Being sick has not all been a waste of time after all. How else would I have gotten this reminder now, right on time. Now, while we have been clearing out extra stuff and dreaming of simpler ways to keep this old house tidy and welcoming and functional. I can get carried away in discontentment, forming up new, better goals unless I’m soundly distracted in a good way about being present and thankful right here. Today.
Being sick has kept me right at home.
At home with nothing to do but sit and look at this house. Except when I was reading Jan Karon or scribbling or visiting with the girls online.
Except on Sunday when everyone was off to church and suppers elsewhere; I found something interesting to watch on Utube. Amazing. They were documentaries on the old, off-grid stone cottage and farm homesteads in Europe. (Can’t imagine why I’d be interested in that, right?) Utube of course, wants you to believe that these old homesteads are few and far between and like some kind of zoo animal to be gawked over. I gawked, I’ll admit, because I realize that an old stone cottage being lived in and loved by the same family for many generations is currently happening in many places. Is it just Americans who believe that everyone has to have the biggest, latest and greatest to be worthy?
And the bottom line to value is a dollar amount. I want to protest. But, that’s not even what I started out to say here.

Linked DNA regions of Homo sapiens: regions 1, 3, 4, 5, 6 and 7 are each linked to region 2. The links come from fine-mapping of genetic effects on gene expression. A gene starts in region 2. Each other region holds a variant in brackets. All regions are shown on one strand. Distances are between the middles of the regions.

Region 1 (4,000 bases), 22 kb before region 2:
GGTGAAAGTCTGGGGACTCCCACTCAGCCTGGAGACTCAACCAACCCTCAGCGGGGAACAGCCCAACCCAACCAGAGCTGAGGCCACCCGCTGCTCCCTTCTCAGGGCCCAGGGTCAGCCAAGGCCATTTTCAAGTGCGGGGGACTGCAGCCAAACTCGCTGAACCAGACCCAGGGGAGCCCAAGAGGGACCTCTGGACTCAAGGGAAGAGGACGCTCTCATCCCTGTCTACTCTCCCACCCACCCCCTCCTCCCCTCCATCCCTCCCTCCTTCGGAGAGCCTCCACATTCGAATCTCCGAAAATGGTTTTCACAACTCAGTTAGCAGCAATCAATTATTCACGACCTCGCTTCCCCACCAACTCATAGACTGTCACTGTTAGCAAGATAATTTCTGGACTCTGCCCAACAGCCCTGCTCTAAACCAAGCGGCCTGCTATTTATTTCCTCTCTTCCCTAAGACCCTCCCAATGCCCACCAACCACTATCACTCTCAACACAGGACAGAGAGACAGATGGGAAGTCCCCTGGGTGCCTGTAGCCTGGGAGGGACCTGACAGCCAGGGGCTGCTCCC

I came away from those videos seeing my own old stone cottage with new eyes.
We do canning. In fact I made wonderfully tasty cheeseburger soup for pennies with canned venison and fresh produce. Here’s our one dish meal for two or three suppers. Why do we think we need a four course supper and a different variety each evening? We can’t afford it here, nor do we care.
Here we are, burning wood, which we’d like to change to LP for heating because it would be easier and less messy. But wood heat is arguably better for the dollars when we end up drying towels and jeans by the stoves on racks. All these practices are sustainable and our grandchildren can live simply and cheaply, using them, if they choose, as well.
One thing that European folks do that we don’t is to walk whenever they can to the post office or bank or market or mailbox. I wonder if they’re thinner and more fit? We’d have to walk a lot further than they do, right? So we have cars and thick waists and high blood pressure.
I find it rather satisfying to bring a dormant geranium plant in to revive and re-pot it. I’m dreaming of a white and blue ceramic pot for my wintered geranium and I shall have green in only a few days. I’m going to keep this one in the kitchen where I can watch it while I do dishes.
I do not know where the succulent trend came from, but I know that it has been a happy trend at this house. We created centerpieces for the church dining table last spring. The others eventually died, but this one is still happy and growing even though it lived on the banister in our very cold, unheated porch all this winter.
During my little clearing binge, this piece of decor escaped Salvation Army and the dumpster both. Good decision.
I looked out the porch window and saw the best snowbank decor they make standing right there in plain view. I’m not sure there is a better place for them anyway, unless it would be on our feet.
Looking forward to taking them out soon. Simple pleasures. The best.